20.6% of high earners among those potentially affected by changes to short-term lending
You might think you have an idea of who’s likely to take on a payday loan: perhaps those without bank accounts, too low-income for savings. But unless you’ve ever needed one, you wouldn’t know you typically need a paycheck to borrow against. And a bank account to accept your loan funds.
On Thursday October 5, 2017, after five years of arguing and research among the lending community and Congress, the Consumer Financial Protection Bureau finalized a rule preventing rollover charges and refinancing on short-term loans — including auto title loans, deposit advances and longer-term balloon loans.
The government agency’s proposal promises to make it harder for borrowers to get caught in a predatory debt spiral that can end up in bankruptcy for America’s most disenfranchised.
But it’s not always clear who these short-term borrowers are. Just who could the CFPB’s sweeping changes affect most?
The reality of payday and pawnshop lending
Conducted by global research provider Pureprofile, a recent finder.com study of more than 2,000 Americans reveals an estimated 35 million Americans (14%) would turn to a short-term loan in a financial pinch over borrowing through credit cards, personal loans or even friends and family.
Of these potential borrowers, 29.9% earn up to $50,000 a year. More surprisingly, of those who’d turn to a payday loan for a bit of financial breathing room, 20.6% pull down six-figure earnings — or more than $100,000 annually.
|Household income||Proportion of those turning to a payday loan by household income|
Who the CFPB’s rules come down on hardest
Breaking down the findings, slightly more women (14.3%) than men (12.9%) would choose short-term lending if their financial situation called for it.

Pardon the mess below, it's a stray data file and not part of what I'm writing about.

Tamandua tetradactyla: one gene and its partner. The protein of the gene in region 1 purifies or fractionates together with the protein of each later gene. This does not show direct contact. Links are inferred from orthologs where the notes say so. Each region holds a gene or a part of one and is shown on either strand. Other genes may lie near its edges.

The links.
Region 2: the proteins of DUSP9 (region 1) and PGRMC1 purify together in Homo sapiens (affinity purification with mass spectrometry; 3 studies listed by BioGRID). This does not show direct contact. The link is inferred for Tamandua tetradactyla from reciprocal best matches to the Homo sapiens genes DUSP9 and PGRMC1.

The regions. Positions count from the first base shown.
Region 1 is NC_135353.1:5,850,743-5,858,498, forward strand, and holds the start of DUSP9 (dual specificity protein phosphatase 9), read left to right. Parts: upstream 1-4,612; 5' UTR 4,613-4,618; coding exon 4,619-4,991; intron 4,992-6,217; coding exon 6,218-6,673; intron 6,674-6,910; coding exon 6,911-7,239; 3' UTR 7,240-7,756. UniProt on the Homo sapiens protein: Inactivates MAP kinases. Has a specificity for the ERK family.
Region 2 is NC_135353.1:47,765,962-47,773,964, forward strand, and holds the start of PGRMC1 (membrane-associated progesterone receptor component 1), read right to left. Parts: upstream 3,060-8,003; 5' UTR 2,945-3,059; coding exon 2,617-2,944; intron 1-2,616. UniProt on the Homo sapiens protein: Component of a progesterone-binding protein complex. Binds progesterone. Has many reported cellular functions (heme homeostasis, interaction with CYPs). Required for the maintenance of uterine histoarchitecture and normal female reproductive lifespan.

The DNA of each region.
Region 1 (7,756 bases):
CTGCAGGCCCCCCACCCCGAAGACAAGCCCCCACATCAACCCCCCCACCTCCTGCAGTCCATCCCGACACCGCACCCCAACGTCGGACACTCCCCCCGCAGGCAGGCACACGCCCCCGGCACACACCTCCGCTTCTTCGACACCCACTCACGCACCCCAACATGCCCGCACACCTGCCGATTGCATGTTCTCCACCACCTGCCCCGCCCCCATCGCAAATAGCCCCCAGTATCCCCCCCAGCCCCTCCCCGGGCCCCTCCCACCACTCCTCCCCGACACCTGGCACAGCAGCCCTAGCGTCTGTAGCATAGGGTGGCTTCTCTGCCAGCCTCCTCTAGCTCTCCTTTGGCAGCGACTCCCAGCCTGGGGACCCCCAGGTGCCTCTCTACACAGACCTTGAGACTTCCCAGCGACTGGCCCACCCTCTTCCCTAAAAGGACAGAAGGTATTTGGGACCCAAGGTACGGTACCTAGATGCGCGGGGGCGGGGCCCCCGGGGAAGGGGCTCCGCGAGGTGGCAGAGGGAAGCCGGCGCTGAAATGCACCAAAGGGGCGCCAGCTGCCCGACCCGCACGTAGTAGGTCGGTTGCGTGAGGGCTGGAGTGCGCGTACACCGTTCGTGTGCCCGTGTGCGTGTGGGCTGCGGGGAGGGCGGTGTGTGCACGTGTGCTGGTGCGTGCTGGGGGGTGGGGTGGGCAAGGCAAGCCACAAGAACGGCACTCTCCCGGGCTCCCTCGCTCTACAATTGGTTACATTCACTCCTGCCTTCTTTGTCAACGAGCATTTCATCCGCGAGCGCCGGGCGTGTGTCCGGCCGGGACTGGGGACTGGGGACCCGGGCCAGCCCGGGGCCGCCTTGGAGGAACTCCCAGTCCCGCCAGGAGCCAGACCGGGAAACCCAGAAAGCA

As the CFPB tightens its regulatory grip on the payday financing industry, it threatens to further restrict the most vulnerable among us from accessing short-term cash: women ages 35 to 54 earning less than $50,000.
Payday loans by generation and state
The likelihood of relying on a payday loan is stronger for Generation Y — those born in the 1980s and 1990s — with 15.6% saying they’d look to one to bridge a financial gap, closely followed by Gen X (14.7%). Baby boomers trail further behind (8.0%).
The CFPB’s rule promises to “put a stop to the payday debt traps that have plagued communities across the country,” says bureau director Richard Cordray. According to our study, those living in Ohio could feel the hardest blow: 20.4% of Buckeye State residents say they’re likely to turn to payday loans in a financial hardship, with California (19.7%), Texas (16.8%) Virginia (14.6%) and Indiana (14.0%) on its heels.
|State||Proportion of those turning to a payday loan (%)|
What’s there for a borrower to do?
These changes won’t go into effect for some time: The CFPB must first publish its rule in the Federal Register, followed by a 21-month public disclosure period. But once it becomes law, all lenders who regularly extend credit are subject to the CFPB’s requirements for loans covered by the rule — online and storefront banks, credit unions and nontraditional lenders among them.
Prepare for yet more payday pronouncements from the federal government before you hear the last word.